15. Andre

    The reality of ConDem cuts: jobs & services are on the line | Left … http://bit.ly/9xf22M

  16. Richard Walthers

    The reality of ConDem cuts: jobs & services are on the line | Left … http://ow.ly/17xRl0

  17. MT

    I wish people, the same people who probably seethe at “Liebour” for example, would stop using the phrase “ConDem”. It’s just emotive and hardly advances debate.

  18. NormalBloke

    Crikey you lefties need some education.

    The important fig is the economically inactive – look it up – we’ve just had 13 yrs of hidden out of work – you know fiddle the figures, disability, sending kids off to uni to get massive debt on poor degrees.

    Labour instead of building wealth and job creating businesses instead built non jobs and underemployed jobs in the public sector – along come the bad times and hey ho no more money.

    Thanks Labour

  19. NormalBloke

    Mr sensible – wrong – look at the facts – manufacturing collapsed at the highest ever rate under labour -look at the SAT scores and the numbers NOT reaching expected levels or the number of children with less than 5 GCSEs inc Maths and English.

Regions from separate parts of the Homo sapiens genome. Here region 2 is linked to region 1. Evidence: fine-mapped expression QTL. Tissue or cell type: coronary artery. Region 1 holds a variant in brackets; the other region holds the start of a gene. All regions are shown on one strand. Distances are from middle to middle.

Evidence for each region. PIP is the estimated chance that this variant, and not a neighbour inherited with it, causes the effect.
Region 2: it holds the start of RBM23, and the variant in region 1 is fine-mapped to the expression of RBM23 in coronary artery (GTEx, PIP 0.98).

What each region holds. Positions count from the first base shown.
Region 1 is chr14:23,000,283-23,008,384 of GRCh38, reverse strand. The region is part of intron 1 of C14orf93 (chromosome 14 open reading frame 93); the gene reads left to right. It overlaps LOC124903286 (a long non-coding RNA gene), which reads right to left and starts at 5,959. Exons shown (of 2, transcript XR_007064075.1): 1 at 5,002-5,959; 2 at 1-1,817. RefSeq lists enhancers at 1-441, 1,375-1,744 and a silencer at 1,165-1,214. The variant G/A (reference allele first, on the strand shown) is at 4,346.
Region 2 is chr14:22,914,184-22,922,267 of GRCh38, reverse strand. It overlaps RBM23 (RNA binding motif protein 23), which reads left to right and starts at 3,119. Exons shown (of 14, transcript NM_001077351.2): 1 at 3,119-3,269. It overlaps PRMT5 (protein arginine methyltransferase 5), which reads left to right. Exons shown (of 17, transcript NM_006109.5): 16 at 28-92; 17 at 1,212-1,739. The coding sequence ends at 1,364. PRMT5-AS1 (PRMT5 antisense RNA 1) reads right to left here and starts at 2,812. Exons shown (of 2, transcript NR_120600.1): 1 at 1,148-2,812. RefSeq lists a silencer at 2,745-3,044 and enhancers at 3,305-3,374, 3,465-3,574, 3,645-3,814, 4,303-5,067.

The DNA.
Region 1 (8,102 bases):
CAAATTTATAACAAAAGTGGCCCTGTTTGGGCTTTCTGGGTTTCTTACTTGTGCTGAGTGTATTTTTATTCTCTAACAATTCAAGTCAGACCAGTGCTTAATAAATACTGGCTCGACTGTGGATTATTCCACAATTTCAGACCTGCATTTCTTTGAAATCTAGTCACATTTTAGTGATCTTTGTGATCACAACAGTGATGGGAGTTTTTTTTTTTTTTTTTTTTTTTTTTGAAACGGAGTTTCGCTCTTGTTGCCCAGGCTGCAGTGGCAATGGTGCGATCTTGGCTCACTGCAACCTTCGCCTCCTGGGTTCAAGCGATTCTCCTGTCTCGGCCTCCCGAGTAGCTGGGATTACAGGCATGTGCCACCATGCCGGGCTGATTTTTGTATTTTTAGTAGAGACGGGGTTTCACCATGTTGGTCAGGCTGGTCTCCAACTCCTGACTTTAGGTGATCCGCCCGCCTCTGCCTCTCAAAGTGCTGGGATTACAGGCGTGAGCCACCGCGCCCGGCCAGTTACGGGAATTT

LP needs to have answers not problems

  20. Mr. Sensible

    Mr Mouse, you could spin that both ways; if the Lib Dems had got in to coalition with Labour, we could just as easily say we had a progressive majority.

    That’s the problem with coalition politics; 2 parties could form a majority between them and then claim they have the support of the majority of the electerate.

    And your last comment about Brown clinging on doesn’t really make sense; Brown did his constitutional duty. Remember, whilst those coalition talks went on a government had to stay in place. And when the deal was done Brown went.

    And on the point about manufacturing, I would suggest that Mrs T had something to do with that by privatizing it when she was PM.

  21. More woe for Clegg as Ed Miliband slams Coalition’s 100-day record | Left Foot Forward

    […] ten are: the deep cuts which risk a double-dip recession; the £389 per family VAT tax bombshell; the cuts to business […]

  22. Cartels and price fixing « Living in the shadow of the con

    […] terms that describe rather well much of the banking behaviour that got us all where we are today, ConDem-ed to deep public spending cuts and staring down the barrel of a double-dip […]

Leave a Reply